Edited by Gail Levin
University of Nebraska Press, $44.95, 304 pages
Women artists of the early 20th Century struggled to be viewed as equals to male artists; since they were viewed more in connection with their husband’s careers and never taken seriously by the establishment as true artists. One of the artists that has fallen through the cracks is Theresa Bernstein, an artist who lived in New York in the first part of the 20th Century as a painter, and one who fought tirelessly to be treated like any of her male counterparts and to succeed on her own merits and not be judged as just a female artist. This book helps bring to life Theresa Bernstein, her life and her art. It features essays by several academic scholars that explore her role in society, and her role in the American art world and how she struggled against the system.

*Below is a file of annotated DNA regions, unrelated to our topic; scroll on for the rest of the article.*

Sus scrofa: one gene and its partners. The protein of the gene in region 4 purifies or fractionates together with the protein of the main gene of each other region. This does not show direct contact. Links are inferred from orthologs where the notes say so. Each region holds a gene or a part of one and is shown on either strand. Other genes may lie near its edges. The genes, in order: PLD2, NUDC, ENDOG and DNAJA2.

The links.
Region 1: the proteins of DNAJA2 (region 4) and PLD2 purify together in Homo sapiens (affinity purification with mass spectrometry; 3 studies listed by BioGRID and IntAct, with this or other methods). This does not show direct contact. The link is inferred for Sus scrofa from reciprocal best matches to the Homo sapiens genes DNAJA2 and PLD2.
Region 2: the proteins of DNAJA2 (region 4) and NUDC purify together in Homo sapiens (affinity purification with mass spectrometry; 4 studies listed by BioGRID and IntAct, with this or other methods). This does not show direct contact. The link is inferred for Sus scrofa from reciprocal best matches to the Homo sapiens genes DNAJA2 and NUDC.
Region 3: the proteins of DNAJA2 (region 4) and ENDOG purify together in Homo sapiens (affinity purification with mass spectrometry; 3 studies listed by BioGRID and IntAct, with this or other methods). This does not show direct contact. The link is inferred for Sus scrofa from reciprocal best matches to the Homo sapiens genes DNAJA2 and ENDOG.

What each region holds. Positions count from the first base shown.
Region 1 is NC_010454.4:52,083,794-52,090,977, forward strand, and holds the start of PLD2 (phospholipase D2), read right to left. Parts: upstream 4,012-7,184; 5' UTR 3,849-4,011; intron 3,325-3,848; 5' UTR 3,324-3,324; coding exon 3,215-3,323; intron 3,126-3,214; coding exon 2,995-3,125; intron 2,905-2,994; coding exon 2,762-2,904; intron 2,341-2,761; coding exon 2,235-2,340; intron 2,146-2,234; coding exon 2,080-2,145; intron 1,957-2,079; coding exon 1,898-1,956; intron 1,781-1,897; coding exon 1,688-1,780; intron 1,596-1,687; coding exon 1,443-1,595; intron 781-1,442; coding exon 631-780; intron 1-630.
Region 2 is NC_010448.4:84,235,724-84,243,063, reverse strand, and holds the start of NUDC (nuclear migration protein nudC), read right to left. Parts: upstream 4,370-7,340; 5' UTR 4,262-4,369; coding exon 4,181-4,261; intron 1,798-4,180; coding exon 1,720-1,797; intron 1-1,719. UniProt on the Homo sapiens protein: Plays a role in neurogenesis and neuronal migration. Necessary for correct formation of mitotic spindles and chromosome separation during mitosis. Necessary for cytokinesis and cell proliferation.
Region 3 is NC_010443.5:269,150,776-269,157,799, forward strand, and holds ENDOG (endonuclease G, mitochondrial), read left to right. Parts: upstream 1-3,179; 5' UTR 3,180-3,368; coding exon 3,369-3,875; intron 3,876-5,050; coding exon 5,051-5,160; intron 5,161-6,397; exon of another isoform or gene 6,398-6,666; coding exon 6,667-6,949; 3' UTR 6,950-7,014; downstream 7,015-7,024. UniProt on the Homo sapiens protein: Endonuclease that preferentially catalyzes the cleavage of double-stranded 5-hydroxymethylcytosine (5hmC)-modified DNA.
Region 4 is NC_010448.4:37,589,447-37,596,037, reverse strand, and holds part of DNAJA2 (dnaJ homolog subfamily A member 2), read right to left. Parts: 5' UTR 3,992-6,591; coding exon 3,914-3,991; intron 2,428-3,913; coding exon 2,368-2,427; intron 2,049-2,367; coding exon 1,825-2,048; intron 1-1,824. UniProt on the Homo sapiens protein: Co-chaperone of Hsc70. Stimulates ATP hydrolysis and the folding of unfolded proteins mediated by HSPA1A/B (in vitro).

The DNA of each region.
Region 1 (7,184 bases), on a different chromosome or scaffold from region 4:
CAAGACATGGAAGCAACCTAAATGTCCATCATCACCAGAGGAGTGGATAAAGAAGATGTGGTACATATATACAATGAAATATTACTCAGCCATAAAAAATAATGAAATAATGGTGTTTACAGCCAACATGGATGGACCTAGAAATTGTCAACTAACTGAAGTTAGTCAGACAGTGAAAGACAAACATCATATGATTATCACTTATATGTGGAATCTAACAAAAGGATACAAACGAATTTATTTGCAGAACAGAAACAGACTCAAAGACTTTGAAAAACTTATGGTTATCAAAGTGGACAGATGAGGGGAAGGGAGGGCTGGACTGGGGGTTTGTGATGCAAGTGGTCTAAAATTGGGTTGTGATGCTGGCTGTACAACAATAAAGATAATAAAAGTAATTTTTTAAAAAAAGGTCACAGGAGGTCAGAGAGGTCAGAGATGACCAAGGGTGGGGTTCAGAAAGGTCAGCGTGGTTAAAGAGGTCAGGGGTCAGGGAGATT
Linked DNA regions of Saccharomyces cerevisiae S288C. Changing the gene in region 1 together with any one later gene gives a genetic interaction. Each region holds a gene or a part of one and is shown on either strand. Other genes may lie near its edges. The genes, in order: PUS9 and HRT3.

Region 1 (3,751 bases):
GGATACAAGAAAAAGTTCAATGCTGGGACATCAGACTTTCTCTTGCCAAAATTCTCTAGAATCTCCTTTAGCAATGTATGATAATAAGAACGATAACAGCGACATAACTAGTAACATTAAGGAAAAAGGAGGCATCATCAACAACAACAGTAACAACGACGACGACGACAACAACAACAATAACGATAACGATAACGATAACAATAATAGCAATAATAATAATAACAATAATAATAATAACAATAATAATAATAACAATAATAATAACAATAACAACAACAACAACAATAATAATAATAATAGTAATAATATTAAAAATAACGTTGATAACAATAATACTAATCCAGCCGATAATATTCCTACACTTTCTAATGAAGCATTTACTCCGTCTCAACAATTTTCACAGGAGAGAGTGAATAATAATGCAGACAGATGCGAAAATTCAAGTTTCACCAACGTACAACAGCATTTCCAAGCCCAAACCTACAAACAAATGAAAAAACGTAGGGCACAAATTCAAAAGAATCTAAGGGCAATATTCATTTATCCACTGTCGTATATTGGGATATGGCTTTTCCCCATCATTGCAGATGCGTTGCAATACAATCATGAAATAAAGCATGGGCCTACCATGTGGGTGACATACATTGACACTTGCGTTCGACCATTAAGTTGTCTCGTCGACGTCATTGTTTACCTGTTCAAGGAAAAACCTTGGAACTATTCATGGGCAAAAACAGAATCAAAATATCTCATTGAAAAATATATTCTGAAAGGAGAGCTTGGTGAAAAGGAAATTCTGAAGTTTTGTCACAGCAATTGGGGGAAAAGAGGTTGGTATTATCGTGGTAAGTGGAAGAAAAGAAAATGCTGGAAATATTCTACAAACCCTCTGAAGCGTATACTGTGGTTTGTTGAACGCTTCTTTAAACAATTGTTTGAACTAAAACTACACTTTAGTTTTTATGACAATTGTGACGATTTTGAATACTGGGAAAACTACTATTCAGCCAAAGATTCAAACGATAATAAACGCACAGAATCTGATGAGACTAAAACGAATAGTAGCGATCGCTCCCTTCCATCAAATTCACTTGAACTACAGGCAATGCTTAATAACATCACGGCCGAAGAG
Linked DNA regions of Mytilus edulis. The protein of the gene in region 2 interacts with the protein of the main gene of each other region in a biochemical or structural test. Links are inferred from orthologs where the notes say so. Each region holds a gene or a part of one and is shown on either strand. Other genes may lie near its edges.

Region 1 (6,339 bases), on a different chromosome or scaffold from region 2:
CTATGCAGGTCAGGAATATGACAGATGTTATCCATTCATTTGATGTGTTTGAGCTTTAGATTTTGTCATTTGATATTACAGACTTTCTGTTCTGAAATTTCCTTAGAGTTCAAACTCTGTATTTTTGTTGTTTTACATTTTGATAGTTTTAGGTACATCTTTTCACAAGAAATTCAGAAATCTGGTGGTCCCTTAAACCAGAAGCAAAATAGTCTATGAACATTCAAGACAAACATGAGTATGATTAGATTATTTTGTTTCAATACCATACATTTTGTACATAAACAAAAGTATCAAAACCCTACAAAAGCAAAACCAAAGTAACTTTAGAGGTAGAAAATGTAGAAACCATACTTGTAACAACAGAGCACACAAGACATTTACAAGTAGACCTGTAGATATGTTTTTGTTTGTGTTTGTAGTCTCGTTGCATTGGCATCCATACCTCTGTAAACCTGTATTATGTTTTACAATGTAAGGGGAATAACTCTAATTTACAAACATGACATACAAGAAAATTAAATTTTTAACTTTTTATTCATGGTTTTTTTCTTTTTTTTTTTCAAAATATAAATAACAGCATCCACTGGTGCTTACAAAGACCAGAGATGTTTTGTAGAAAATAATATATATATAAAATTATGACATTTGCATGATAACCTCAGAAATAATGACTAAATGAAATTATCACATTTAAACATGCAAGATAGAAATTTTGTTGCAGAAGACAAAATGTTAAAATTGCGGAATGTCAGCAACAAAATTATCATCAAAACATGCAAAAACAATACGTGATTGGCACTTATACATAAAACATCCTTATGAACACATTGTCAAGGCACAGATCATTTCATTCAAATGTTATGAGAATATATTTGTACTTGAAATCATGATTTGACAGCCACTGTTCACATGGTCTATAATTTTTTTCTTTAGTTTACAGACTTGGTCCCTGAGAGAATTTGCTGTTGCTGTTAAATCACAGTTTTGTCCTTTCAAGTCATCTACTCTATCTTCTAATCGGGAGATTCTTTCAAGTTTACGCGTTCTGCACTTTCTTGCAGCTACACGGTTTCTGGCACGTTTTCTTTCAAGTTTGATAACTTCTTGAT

It is a book that I hope will help bring this artist out from obscurity. Her work is impressive, especially compared to her peers at the time. She was ahead of her time, and she never got the respect that she wanted, or deserve. This book will help people appreciate her art more.
Reviewed by Kevin Winter
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